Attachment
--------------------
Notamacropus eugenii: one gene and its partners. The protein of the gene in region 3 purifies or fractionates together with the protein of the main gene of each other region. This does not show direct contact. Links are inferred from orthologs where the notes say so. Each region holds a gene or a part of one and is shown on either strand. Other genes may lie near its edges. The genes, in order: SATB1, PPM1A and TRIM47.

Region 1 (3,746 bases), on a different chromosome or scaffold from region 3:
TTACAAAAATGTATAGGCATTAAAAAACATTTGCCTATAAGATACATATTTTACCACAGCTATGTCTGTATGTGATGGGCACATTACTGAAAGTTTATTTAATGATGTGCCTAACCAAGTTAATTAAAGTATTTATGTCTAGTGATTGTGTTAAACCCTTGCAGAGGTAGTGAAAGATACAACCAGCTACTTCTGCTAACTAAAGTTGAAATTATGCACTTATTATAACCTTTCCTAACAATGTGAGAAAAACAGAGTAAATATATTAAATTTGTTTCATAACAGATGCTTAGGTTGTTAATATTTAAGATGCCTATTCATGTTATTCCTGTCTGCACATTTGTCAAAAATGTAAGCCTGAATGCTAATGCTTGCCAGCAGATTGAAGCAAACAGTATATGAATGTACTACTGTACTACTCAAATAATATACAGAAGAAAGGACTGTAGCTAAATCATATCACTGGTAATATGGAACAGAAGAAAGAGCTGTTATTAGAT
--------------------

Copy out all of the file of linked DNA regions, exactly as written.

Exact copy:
Notamacropus eugenii: one gene and its partners. The protein of the gene in region 3 purifies or fractionates together with the protein of the main gene of each other region. This does not show direct contact. Links are inferred from orthologs where the notes say so. Each region holds a gene or a part of one and is shown on either strand. Other genes may lie near its edges. The genes, in order: SATB1, PPM1A and TRIM47.

Region 1 (3,746 bases), on a different chromosome or scaffold from region 3:
TTACAAAAATGTATAGGCATTAAAAAACATTTGCCTATAAGATACATATTTTACCACAGCTATGTCTGTATGTGATGGGCACATTACTGAAAGTTTATTTAATGATGTGCCTAACCAAGTTAATTAAAGTATTTATGTCTAGTGATTGTGTTAAACCCTTGCAGAGGTAGTGAAAGATACAACCAGCTACTTCTGCTAACTAAAGTTGAAATTATGCACTTATTATAACCTTTCCTAACAATGTGAGAAAAACAGAGTAAATATATTAAATTTGTTTCATAACAGATGCTTAGGTTGTTAATATTTAAGATGCCTATTCATGTTATTCCTGTCTGCACATTTGTCAAAAATGTAAGCCTGAATGCTAATGCTTGCCAGCAGATTGAAGCAAACAGTATATGAATGTACTACTGTACTACTCAAATAATATACAGAAGAAAGGACTGTAGCTAAATCATATCACTGGTAATATGGAACAGAAGAAAGAGCTGTTATTAGAT